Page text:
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Google to start autodeleting search, voice and location records

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Google has announced that it will begin automatically deleting some user data which is presently retained indefinitely by default.

Google CEO Sundar Pichai, in a blog post announcing a new set of privacy-focused features, emphasised the company’s commitment to privacy: “As we design our products, we focus on three important principles: keeping your information safe, treating it responsibly and putting you in control. Today, we are announcing privacy improvements to help do that, including changes to our data retention practices across our core products to keep less data by default.”

Most notably, Google will be moving from offering users the option to autodelete data (introduced last year and accessible in Google’s Activity Controls section) after three months or 18 months to deleting data after 18 months for new users by default. This will affect location history; search history; voice commands collected via Google Assistant, and YouTube viewing history (although viewing history will be automatically deleted after 36 months instead, such that viewing history can still be used to inform the platform’s recommendations). Data will not be autodeleted from apps intended to store personal data such as Gmail, Drive and Photos.

Existing Google account holders will have the auto-delete option promoted to them on the search page and on YouTube, prompting them to examine their privacy settings.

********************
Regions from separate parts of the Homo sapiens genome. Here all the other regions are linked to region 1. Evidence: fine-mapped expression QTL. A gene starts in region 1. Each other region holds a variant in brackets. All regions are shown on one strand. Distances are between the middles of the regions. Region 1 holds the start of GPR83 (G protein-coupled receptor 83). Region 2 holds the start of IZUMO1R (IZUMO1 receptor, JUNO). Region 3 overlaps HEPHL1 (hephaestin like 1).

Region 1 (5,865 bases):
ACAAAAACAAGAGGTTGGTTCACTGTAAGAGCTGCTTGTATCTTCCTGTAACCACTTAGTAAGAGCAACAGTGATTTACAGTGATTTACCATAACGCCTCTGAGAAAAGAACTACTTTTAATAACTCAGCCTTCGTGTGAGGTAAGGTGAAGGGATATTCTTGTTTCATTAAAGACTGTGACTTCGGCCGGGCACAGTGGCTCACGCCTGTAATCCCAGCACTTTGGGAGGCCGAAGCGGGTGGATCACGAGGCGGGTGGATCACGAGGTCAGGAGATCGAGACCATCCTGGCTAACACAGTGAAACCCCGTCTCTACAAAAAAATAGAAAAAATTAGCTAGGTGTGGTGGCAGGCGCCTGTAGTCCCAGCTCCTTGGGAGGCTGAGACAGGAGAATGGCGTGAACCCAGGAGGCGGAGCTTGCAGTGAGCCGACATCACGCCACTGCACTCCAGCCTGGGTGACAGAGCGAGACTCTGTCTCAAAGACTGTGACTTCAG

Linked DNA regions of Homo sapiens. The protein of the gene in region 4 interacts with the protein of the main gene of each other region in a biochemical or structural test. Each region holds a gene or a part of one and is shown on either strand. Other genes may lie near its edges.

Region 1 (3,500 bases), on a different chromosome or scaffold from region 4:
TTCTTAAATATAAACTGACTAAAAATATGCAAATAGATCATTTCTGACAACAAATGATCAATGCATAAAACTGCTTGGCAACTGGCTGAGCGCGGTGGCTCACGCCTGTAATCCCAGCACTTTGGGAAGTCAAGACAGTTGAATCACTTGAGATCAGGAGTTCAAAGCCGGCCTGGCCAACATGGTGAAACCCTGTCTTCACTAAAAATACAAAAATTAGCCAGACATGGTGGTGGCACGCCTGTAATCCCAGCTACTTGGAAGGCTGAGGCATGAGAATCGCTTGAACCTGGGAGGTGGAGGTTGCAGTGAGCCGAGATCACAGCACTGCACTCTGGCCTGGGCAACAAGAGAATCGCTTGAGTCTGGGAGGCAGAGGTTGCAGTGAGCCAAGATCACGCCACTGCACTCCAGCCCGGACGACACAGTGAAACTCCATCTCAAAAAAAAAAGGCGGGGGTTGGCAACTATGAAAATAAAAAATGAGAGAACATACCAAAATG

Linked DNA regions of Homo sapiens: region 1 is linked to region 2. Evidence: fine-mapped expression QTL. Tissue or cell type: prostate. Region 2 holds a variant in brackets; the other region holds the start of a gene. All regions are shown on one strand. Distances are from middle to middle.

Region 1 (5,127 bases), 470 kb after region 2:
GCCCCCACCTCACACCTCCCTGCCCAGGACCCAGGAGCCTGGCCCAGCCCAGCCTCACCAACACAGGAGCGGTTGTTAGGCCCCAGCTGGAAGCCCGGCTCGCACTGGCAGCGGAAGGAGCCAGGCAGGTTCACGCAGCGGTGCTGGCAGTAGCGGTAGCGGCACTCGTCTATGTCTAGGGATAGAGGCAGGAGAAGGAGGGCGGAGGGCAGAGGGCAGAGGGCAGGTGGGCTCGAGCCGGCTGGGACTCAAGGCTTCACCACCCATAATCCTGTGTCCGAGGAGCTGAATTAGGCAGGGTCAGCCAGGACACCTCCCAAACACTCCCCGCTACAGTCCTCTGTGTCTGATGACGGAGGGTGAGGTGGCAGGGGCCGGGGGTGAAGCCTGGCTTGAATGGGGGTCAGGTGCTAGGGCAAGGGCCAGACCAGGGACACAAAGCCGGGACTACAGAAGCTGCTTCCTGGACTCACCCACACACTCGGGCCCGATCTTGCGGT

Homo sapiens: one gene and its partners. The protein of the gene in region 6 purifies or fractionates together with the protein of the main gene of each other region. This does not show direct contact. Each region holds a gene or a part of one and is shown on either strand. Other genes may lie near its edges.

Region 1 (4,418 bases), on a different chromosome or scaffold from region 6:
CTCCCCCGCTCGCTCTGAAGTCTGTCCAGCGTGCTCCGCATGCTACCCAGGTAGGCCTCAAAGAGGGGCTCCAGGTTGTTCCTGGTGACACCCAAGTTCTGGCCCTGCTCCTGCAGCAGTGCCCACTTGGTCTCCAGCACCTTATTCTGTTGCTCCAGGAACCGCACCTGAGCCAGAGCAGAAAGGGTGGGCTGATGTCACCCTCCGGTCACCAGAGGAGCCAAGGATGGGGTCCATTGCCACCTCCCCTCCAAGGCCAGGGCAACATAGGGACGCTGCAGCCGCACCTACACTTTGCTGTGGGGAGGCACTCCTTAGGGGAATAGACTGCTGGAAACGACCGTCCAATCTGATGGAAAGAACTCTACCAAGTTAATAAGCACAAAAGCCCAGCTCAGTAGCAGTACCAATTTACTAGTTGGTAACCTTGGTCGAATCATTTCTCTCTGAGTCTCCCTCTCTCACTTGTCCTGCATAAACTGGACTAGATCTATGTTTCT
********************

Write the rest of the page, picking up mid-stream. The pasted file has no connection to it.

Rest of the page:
By autodeleting user data after 18 months by default, Google will be able to position itself as a platform which values data privacy while simultaneously retaining a very large quantity of the most recent (and hence most valuable user) data.

Other changes include Google making it easier to switch to Incognito mode in Google apps (a mode in which browsing history is not saved locally) with a long press on their profile picture. This feature will be introduced to iOS users this week and later for Android OS users. Google will also soon offer the option to remain in incognito mode across all Google apps, such that users will not need to switch it on in every app they use.

Google will also be integrating 'Password Checkup' – a tool which checks if any passwords associated with the user’s Goggle account have been compromised – to the 'Google Security Checkup' centre, whilst removing the 'Password Checkup' Chrome extension.

Although Google is widely credited with creating the lucrative business model of ad targeting based on mass collection and analysis of user data, the company has been increasingly attempting to position itself as privacy-conscious, including by publicly backing the EU’s General Data Protection Regulation.

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